In some ways this is similar to the practical solution of the Cartesian problem, that we can never be sure that the world we experience is as it seems to be – that it is not an illusion produced by our senses. It could well be an illusion, but unless someone is offering us the red pill or the blue pill, there is no way of establishing that, and the only sensible thing we can do is to operate in the world as we experience it. What other world could we operate in? Also, we know that some parts of our world experience are illusory, and the understanding of that gives us a more secure basis for operating in good faith in other parts of the world.

Yes I know that’s simplistic, and ignores problems like the false consciousness associated with late-phase capitalism, but it works for me. Just as Samuel Johnson established the existence of the stone by kicking it*, my world of free will is established by the consequences of the good and bad choices I seem to be making, and the pleasure I experience in looking at the trees  and birds which seem to be in front of me.


Gleick, James (1988) Chaos: Making a new science London: Cardina

Mandell, Arnold J. (1985) From Molecular Biological Biological Simplifiaction to more Realistic Central Nervous System Dynamics: an Opinion in Cavenar & al (eds) Psychiatry: Psychobiological Foundations of Clinical Psychiatry New York: Lippincott (cited in Gleick, 1988)

Skinner, B.F. (1971) Beyond Freedom and Dignity NewYork: Knopf

*After we came out of the church, we stood talking for some time together of Bishop Berkeley’s ingenious sophistry to prove the non-existence of matter, and that every thing in the universe is merely ideal. I observed, that though we are satisfied his doctrine is not true, it is impossible to refute it. I never shall forget the alacrity with which Johnson answered, striking his foot with mighty force against a large stone, till he rebounded from it, “I refute it thus.”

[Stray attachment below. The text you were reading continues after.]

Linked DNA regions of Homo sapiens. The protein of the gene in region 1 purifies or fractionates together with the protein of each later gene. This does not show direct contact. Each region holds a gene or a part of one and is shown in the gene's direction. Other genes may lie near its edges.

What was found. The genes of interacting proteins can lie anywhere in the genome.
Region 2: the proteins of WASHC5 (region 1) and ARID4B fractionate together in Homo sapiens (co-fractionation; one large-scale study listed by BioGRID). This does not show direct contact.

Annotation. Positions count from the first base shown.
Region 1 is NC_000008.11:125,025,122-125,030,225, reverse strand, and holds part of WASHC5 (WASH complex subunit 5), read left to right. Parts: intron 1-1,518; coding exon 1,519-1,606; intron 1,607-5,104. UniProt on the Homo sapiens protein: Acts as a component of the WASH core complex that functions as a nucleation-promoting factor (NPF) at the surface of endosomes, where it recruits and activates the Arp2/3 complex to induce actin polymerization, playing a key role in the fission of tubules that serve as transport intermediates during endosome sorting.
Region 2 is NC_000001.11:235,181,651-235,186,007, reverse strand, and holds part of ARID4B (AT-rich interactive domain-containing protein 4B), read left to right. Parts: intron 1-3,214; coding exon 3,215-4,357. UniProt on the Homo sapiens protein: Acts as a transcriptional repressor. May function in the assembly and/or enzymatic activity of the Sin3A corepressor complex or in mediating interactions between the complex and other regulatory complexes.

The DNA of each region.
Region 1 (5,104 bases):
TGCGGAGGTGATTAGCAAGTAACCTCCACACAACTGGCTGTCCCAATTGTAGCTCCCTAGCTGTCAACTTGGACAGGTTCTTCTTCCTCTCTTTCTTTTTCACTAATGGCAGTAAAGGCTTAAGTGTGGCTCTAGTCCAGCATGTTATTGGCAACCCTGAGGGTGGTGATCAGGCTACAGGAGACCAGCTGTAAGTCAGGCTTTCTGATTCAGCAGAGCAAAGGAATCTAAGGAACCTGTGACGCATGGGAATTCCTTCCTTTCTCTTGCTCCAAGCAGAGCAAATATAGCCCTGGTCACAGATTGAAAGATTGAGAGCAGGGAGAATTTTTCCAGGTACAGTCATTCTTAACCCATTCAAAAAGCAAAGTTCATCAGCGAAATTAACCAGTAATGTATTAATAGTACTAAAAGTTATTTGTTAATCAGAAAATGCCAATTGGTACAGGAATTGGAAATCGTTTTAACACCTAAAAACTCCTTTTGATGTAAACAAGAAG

— James Boswell In Boswell’s Life of Johnson (1820), Vol. 1, 218.

Why the private sector shouldn’t do public service: or why these people behave like scum, even if they didn’t start out like that

Three stories in The Guardian over the last week which started me thinking about the inherent, and serious, danger of using the private sector to run organisations which are supposed to be for the public good. My disgust started with a story about Adam Afriyie, who has emerged as a possible conservative leadership contender (no, I don’t know what that’s about either, but obviously someone has a Cunning Plan): Adam Afriyie profile: before any plot, there was always a word farm by Robert Booth The Guardian, Thursday 31 January (

“Afriyie, the MP for Windsor, who was forced to deny any ambition to unseat the PM, has made a multimillion-pound fortune from businesses that include an operation employing hundreds of young writers to churn out thousands of news stories a day about anything from car roof racks to the best way to cook Christmas lunch.
Afriyie owns businesses that include Adfero which bills itself as “the UK’s leading dedicated online news provider”. It produces thousands of short articles for corporate clients who need fresh content on their websites featuring popular keywords in the daily battle to appear near the top of Google’s search rankings.
[…]  Adfero staff are asked to produce around 30 articles per day, each of around 200 words – a rate of one every 15 minutes in an eight-hour shift. The stories – many written from press releases harvested systematically – are then sold to clients at a price of around £18 per time to clients.